The world premiere of "Lost Souls" - A piano concerto, by Avner Dorman with Michael Stern conducting the Kansas City Symphony Orchestra and Alon Goldstein soloist, November 2009.
Two and a half years ago my manager Frank Salomon initiated the idea of commissioning a new piano concerto for me, and last week the premiere took place in Kansas City. Has it really been that long for the whole project, from its inception to the premiere? Well... Yes!
From the choice of Avner Dorman as the composer, to "seducing" the right conductor (Michael Stern) and his orchestra (KC Symphony), to raising the sufficient funds, etc etc - all went quite smoothly, and yet it took two and a half years! And what an experience it was - a week of discovery, and revelation, of witnessing the birth of a wonderful new piano concerto.
When I perform with an orchestra, whether Mozart or Beethoven, Schumann or Rachmaninov, the days of rehearsals are devoted to building the interpretation, the performance. We don't have to "worry" about the piece. It has already proven itself. It transcended time and place. It is settled. Our time is spent on making our understanding of the piece work.
When premiering a new piece, the center of our attention falls on helping the piece settle as a new entity. Similar to helping a new baby stand on his two feet, we help the piece stands on its 337,486... notes. Of course a good performance helps.
What was so revealing, so rewarding, intriguing, and interesting was to witness how through the course of the week a miracle - a new piece - is taking shape in front of our eyes (and ears). The "new" notes start to gravitate towards each other like magnets - one note equals one letter, together with another note... they become a syllable. Three notes - perhaps already a word. Four notes, then five, adding rhythm... we are on our way to making a sentence, a phrase. A few of these and we have a paragraph, then a page, a chapter, and before we know it, we have a whole story!
Lost Souls is very much "of our time" - Multiculturalism. It brings a spirit from the past into the present and examines what happens when it clashes with our age. As Michael Stern told the orchestra at one point: "think that you are sitting in the "Oak Room" in New York around a few Jazz players having a Martini with Rachmaninov..." Or as Michael McCurdy from Schirmer publications wrote that in this "globalized culture Art Tatum and Johann Sebastian Bach converse on the Ouija board of the 21st century."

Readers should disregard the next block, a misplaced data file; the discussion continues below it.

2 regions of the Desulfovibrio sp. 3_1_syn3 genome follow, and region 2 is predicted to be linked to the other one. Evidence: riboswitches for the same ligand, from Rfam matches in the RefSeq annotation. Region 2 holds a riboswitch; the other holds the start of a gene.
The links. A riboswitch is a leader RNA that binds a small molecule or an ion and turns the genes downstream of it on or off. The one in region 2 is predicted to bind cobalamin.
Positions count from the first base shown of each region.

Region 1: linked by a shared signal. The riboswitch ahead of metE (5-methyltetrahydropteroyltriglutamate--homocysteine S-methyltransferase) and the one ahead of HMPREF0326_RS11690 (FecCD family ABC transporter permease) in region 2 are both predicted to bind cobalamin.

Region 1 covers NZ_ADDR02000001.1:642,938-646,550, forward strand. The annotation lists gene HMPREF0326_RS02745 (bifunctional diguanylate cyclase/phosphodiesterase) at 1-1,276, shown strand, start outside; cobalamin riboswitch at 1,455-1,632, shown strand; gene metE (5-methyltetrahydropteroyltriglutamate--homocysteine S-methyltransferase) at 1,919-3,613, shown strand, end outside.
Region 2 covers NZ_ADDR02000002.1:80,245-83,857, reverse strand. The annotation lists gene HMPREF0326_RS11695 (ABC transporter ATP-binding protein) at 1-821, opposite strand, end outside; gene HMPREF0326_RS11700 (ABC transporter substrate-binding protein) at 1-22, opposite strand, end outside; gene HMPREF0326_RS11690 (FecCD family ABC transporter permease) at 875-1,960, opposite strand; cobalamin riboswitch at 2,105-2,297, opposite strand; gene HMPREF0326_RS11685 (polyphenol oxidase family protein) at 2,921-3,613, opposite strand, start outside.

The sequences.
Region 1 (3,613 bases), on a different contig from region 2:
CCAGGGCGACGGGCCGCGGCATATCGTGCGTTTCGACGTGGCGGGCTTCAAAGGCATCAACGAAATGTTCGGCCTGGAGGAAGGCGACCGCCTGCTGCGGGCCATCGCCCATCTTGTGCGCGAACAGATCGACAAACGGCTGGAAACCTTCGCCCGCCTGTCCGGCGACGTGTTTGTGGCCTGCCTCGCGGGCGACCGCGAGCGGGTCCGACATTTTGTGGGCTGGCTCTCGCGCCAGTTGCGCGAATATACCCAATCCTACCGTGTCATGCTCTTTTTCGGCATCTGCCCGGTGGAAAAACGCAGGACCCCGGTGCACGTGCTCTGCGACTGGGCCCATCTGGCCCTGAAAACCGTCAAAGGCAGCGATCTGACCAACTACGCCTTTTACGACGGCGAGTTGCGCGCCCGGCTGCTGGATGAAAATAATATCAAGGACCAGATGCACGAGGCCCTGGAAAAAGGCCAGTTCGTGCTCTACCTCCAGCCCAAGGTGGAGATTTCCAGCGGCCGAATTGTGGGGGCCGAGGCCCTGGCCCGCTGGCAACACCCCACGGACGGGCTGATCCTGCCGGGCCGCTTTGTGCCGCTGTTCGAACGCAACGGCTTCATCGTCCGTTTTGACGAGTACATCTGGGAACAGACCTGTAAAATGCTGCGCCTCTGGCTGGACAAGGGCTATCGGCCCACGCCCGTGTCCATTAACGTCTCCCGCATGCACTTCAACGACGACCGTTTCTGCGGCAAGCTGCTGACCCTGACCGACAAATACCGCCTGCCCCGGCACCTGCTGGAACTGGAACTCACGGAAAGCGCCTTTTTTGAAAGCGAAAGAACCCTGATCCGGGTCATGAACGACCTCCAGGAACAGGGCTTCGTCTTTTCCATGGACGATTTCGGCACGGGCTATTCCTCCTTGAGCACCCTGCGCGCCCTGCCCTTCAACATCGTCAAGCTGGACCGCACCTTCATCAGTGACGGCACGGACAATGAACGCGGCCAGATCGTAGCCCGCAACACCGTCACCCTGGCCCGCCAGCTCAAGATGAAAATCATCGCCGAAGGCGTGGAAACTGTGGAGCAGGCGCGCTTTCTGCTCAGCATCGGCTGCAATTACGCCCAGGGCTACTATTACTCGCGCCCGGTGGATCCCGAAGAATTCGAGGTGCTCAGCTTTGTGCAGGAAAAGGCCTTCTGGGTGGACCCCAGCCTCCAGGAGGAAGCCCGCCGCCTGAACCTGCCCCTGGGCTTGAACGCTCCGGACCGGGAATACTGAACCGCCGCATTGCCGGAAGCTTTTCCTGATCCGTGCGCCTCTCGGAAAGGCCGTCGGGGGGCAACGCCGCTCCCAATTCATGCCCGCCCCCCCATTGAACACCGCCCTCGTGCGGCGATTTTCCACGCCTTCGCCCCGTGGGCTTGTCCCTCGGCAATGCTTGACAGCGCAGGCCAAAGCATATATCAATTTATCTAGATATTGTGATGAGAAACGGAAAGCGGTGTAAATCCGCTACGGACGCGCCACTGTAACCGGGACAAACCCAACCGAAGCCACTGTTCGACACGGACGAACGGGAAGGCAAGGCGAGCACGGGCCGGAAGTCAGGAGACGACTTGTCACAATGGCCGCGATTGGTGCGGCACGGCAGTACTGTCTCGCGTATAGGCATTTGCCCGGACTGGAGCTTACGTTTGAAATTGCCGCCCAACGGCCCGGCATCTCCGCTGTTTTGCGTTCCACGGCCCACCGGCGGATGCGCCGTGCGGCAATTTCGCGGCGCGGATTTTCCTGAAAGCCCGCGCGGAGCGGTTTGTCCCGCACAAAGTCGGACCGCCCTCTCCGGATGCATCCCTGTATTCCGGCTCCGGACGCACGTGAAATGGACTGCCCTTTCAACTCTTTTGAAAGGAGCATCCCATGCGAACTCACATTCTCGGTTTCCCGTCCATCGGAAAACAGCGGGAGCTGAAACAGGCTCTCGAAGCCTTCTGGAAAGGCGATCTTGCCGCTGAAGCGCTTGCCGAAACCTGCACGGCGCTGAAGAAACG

Avner and I were contemplating about the reasons why in the last sixty years there has not been a piano concerto that entered the repertoire in a way that Bartok and Prokofiev have been. Is the genre obsolete? Is the content the problem? The composers? Do we need another piano concerto?
The answer is a resounding... No!
No, because the orchestra does all that it can to drive the spirit away at the end. But Yes, because indeed we have a new piano concerto which in time, I hope, will enter the repertoire.
I am not the Father of this new concerto. That would be Avner.
I am also not the Son... would that be Michael?
How about the Holy Ghost....? I think that actually works perfectly with the content!
To understand that, though, as well as to read more from the composer and the press I suggest clicking on Lost Souls.
The Lost Souls will conjure again, this time with the Fairfax symphony on March 13, 2010.